When Clark and Kara realize what’s going on, they come to save Lois and take out Darkseid. This will go down as one of the most important moments for Clark’s journey to becoming Superman, as his face-off with an empathic villain is particularly enlightening. The fears and hopes Clark has come bubbling to the surface, and perhaps now he understands Jor-El’s reasoning for sending Kara to Earth. Clark is not yet ready to be the world’s protector because he has some growing up to do, quickly. For him to be who his father wants him to be, he has to stop this cycle of trying and yet failing to live up to expectations. He has to stop complaining that he doesn’t know how to be a hero and just figure out a way to be a hero on his own terms. As Yoda would say, “there is no try.” Clark must do.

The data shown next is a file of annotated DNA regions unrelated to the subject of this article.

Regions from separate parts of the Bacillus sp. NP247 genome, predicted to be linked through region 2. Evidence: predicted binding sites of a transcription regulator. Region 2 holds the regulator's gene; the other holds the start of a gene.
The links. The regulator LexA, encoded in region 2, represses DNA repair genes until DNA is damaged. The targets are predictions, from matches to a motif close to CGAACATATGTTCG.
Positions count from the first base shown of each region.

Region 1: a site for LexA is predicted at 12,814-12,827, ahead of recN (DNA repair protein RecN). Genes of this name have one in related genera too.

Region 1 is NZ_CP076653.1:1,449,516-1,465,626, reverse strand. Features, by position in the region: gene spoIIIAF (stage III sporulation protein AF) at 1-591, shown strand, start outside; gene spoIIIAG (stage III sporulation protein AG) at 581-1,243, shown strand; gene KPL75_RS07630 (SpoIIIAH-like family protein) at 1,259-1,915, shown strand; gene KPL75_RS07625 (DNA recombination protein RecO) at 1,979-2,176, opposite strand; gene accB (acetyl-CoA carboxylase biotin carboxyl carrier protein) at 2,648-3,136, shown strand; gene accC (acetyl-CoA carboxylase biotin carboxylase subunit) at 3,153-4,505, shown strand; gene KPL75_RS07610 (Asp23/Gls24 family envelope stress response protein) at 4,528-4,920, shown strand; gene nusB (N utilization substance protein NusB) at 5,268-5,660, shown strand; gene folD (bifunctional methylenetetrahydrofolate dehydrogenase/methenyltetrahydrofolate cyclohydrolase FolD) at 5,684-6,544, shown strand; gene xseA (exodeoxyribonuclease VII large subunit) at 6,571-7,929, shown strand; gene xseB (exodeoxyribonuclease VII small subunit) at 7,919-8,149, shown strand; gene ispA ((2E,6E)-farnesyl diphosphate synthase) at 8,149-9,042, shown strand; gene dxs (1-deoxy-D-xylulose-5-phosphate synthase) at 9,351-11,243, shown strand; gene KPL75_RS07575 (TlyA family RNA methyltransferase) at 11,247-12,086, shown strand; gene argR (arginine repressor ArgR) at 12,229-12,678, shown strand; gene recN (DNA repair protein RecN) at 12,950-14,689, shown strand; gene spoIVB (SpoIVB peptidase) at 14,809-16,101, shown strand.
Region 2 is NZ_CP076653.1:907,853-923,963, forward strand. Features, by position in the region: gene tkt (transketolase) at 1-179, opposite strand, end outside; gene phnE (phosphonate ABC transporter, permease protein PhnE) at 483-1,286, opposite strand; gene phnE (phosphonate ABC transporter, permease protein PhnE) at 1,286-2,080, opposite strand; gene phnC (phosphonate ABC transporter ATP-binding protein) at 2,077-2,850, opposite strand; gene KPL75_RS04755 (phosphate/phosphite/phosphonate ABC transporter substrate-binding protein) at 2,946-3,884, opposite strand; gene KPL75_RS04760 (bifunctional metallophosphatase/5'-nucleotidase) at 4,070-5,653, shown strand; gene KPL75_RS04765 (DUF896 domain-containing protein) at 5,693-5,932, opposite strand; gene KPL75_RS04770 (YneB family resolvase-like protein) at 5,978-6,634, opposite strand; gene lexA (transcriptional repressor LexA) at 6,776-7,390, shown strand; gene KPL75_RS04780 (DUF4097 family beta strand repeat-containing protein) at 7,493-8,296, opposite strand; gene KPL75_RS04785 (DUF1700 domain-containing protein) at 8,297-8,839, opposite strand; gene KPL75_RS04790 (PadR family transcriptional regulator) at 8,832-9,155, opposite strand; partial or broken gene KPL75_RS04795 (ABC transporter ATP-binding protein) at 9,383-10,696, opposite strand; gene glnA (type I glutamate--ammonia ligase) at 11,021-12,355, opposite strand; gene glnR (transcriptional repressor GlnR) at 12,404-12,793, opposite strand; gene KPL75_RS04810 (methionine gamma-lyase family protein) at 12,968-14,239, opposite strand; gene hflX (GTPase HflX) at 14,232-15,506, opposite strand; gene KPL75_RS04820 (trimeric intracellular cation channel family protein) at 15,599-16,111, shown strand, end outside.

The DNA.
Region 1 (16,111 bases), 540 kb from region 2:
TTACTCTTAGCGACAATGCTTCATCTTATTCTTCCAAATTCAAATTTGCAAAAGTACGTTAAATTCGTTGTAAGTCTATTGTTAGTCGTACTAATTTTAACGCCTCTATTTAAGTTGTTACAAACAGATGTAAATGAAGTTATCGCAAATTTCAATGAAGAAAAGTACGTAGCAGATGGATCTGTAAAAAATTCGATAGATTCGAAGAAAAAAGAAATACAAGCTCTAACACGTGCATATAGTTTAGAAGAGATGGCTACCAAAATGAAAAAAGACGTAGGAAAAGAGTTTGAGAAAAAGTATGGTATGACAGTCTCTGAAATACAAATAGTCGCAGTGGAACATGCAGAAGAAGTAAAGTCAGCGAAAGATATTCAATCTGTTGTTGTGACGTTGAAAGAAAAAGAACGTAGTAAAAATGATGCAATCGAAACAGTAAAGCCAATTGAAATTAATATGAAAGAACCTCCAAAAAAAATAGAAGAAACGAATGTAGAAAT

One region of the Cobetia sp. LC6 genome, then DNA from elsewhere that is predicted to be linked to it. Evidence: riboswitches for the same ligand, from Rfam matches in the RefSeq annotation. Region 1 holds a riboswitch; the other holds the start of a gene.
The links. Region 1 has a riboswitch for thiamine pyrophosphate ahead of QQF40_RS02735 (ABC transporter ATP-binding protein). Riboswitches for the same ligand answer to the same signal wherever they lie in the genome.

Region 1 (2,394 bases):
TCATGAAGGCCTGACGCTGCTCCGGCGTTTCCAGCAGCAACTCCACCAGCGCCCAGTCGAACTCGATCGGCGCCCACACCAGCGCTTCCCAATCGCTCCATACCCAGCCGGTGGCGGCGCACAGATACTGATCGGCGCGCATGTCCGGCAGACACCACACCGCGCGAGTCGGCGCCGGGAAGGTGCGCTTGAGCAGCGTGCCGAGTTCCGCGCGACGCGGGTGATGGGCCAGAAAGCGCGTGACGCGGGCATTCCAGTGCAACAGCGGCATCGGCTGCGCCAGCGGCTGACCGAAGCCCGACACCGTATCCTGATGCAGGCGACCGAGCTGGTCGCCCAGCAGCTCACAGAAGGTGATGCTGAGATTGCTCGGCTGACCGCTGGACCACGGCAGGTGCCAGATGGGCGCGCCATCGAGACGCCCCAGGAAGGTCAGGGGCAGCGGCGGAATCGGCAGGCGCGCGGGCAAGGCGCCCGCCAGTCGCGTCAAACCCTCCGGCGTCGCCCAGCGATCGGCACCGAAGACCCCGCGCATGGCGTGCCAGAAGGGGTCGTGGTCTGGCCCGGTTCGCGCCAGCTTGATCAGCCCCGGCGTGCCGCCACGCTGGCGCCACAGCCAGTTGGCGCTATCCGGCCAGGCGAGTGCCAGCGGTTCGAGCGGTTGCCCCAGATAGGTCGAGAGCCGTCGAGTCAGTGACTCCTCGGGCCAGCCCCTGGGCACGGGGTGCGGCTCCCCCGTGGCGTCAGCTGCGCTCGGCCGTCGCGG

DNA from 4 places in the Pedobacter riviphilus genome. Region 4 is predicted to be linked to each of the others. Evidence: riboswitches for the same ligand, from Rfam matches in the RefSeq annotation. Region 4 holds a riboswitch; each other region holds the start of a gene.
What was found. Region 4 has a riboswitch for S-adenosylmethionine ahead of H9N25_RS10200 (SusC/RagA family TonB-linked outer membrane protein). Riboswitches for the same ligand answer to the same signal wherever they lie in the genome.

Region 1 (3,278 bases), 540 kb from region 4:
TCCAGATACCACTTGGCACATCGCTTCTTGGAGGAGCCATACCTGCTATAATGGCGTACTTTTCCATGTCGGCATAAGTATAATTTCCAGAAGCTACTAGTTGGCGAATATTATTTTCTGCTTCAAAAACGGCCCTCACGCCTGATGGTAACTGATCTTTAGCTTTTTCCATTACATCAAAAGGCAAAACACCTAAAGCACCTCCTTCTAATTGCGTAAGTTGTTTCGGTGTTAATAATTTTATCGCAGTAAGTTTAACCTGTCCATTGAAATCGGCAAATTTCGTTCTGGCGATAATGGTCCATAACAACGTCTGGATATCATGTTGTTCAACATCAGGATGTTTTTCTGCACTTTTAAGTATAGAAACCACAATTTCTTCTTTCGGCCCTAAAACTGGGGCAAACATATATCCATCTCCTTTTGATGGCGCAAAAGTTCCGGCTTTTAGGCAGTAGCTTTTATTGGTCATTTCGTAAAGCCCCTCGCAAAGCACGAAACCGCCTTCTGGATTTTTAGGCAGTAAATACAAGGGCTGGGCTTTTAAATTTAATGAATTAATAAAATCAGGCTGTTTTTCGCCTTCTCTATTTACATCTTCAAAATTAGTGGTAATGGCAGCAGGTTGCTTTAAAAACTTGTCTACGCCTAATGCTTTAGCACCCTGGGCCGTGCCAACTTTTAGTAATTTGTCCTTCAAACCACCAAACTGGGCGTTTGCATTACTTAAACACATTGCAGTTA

The final few moments of the episode revolve around Clark, Kara, Lois, and Oliver, and I for one am riveted at this point. Lois’ trying to figure out a name for Kara (“…Ubergirl. Powergirl? Megagirl!”) is hilarious, and then we shift gears a little when she tells Clark, “The Blur is different. He’s my hero.” Before this season, this would have seemed cheesy and trite because Lois would have been blissfully unaware of Clark’s status. Now, it is still cheesy and trite, but because Lois knows the truth and is obviously having a bit of fun with Clark, it is sweet. We know they are in love, but what we’ve seen since Lois figured out the truth has been something deeper. Lois not only loves Clark but also admires him, fully adores him with every fiber of her being, because of who he is as a person and who he will be to the world when he is ready. She loves him as Clark and The Blur/Superman – together now, not separately.